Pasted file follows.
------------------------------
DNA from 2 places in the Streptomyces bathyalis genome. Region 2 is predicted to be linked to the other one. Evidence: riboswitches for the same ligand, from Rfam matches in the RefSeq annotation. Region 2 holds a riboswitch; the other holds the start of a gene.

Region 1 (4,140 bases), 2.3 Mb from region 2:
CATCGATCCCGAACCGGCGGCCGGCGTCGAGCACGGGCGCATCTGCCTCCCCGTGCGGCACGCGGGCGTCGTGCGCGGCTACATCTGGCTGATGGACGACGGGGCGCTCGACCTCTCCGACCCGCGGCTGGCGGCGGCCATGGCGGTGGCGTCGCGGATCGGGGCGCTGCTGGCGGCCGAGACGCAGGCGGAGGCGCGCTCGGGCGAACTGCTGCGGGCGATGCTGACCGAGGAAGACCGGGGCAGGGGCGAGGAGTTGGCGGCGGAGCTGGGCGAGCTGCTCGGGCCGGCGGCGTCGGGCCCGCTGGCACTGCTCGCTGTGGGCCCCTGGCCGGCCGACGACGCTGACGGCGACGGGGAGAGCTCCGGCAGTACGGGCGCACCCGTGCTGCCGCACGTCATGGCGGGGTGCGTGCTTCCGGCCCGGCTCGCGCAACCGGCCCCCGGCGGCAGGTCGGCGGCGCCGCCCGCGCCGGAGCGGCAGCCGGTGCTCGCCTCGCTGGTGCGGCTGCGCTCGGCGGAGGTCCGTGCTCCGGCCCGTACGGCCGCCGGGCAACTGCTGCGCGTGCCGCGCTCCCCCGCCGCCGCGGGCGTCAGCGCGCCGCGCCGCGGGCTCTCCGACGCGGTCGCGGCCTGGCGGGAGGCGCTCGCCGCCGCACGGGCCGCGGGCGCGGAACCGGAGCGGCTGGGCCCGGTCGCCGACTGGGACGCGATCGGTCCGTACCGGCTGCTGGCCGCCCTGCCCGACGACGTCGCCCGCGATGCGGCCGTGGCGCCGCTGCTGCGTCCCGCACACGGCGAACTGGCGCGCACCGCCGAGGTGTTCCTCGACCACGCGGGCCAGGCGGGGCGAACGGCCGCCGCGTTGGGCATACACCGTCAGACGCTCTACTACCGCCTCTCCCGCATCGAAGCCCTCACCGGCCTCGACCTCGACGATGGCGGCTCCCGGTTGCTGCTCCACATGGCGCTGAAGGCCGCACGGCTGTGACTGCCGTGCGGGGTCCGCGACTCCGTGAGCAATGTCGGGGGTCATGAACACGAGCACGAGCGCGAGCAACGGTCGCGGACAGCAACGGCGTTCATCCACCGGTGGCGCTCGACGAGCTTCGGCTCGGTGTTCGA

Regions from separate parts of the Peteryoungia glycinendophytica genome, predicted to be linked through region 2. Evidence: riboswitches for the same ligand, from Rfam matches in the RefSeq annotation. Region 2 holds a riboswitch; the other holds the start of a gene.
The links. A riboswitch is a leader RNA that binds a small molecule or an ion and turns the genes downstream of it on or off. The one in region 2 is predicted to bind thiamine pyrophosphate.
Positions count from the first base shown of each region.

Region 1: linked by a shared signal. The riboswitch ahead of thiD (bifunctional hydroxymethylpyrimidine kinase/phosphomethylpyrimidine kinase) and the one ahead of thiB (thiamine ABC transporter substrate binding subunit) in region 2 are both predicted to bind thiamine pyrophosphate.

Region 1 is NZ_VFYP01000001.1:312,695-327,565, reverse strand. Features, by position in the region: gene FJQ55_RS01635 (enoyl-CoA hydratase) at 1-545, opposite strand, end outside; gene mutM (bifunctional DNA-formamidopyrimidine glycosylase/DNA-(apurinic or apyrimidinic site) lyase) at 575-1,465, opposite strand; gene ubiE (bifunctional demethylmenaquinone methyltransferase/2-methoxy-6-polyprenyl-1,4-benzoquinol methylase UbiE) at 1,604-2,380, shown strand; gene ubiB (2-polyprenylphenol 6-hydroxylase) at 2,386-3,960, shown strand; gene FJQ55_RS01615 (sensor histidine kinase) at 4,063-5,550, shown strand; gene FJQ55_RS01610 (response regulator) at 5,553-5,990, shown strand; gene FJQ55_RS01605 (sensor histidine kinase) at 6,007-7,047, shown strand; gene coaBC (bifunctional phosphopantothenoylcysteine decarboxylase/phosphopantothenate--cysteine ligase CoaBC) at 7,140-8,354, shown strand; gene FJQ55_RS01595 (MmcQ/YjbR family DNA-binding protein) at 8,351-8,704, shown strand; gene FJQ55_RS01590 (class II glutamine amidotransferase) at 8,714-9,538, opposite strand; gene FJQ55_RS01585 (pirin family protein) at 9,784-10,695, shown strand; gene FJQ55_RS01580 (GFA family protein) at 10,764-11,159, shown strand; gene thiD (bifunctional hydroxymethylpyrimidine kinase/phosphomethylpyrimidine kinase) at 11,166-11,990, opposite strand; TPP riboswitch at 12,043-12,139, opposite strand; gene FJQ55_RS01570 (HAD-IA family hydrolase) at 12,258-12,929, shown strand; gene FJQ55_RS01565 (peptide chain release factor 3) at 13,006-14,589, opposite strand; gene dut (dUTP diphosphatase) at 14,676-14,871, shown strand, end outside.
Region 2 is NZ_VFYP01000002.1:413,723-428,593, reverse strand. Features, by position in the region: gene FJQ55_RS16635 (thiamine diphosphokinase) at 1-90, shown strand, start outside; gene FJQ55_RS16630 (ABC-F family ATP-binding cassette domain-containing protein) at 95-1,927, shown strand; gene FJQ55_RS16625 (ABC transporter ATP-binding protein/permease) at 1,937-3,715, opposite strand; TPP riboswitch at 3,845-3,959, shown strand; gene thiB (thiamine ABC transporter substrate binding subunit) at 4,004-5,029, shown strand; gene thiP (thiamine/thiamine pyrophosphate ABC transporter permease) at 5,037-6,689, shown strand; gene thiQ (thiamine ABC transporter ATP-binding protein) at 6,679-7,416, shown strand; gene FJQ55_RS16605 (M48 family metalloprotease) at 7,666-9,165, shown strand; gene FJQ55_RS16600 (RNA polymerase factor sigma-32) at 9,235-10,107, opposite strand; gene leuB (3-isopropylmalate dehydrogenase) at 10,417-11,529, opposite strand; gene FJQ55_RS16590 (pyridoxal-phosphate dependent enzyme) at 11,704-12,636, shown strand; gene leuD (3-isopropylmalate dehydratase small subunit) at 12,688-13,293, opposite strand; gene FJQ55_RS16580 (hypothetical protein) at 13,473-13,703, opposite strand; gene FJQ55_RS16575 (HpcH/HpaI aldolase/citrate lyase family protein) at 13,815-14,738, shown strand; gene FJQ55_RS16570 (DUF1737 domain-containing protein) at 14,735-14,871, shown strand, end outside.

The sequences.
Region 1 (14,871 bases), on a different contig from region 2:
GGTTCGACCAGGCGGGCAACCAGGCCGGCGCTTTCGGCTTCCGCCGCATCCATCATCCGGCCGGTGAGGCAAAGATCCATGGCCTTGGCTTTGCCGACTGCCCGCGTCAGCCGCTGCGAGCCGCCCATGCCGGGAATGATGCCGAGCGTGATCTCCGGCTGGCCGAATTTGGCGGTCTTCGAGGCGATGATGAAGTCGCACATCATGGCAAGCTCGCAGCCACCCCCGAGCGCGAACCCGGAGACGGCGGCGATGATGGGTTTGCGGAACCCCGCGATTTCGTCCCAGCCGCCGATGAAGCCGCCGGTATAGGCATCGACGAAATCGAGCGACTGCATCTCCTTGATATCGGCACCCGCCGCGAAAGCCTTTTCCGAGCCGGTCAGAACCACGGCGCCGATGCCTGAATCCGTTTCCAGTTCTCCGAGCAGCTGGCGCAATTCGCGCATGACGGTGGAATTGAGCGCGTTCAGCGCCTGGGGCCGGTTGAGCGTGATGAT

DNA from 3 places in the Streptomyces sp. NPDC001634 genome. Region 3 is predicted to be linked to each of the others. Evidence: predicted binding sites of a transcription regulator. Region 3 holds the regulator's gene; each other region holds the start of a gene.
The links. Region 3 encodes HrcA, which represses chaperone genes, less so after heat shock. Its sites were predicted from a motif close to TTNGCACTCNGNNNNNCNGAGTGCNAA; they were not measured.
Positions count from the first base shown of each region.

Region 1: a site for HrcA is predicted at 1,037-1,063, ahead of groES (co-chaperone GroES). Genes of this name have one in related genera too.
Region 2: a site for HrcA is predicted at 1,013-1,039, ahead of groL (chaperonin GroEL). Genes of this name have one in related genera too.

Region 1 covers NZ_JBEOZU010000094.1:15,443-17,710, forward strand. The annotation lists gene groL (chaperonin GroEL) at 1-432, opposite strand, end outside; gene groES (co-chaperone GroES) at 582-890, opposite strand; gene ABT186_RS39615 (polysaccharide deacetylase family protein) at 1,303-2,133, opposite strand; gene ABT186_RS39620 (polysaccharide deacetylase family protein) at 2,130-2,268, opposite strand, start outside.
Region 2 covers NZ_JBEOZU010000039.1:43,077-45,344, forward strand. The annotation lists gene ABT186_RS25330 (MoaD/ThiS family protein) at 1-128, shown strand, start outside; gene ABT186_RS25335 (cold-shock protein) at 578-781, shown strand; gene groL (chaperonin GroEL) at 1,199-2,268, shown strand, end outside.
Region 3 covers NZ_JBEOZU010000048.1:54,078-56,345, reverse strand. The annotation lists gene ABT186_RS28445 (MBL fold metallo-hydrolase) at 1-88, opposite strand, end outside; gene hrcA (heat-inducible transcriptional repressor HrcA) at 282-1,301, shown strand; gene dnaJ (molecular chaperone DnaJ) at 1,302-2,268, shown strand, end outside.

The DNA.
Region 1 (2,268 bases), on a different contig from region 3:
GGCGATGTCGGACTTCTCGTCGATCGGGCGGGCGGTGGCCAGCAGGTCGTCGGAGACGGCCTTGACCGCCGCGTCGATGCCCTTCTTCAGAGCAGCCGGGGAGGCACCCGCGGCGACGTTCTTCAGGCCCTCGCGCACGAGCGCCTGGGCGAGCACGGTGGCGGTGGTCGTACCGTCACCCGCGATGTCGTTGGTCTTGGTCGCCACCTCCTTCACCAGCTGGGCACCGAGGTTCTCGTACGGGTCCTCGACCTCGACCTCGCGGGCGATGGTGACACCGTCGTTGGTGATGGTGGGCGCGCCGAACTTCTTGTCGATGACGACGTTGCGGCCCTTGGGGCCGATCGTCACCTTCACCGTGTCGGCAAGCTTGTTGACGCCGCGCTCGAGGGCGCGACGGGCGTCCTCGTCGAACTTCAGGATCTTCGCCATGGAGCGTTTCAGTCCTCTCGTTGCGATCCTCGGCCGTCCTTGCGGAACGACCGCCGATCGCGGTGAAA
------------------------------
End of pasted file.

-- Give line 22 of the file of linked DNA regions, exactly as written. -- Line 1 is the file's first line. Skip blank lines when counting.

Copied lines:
Region 1 (2,268 bases), on a different contig from region 3: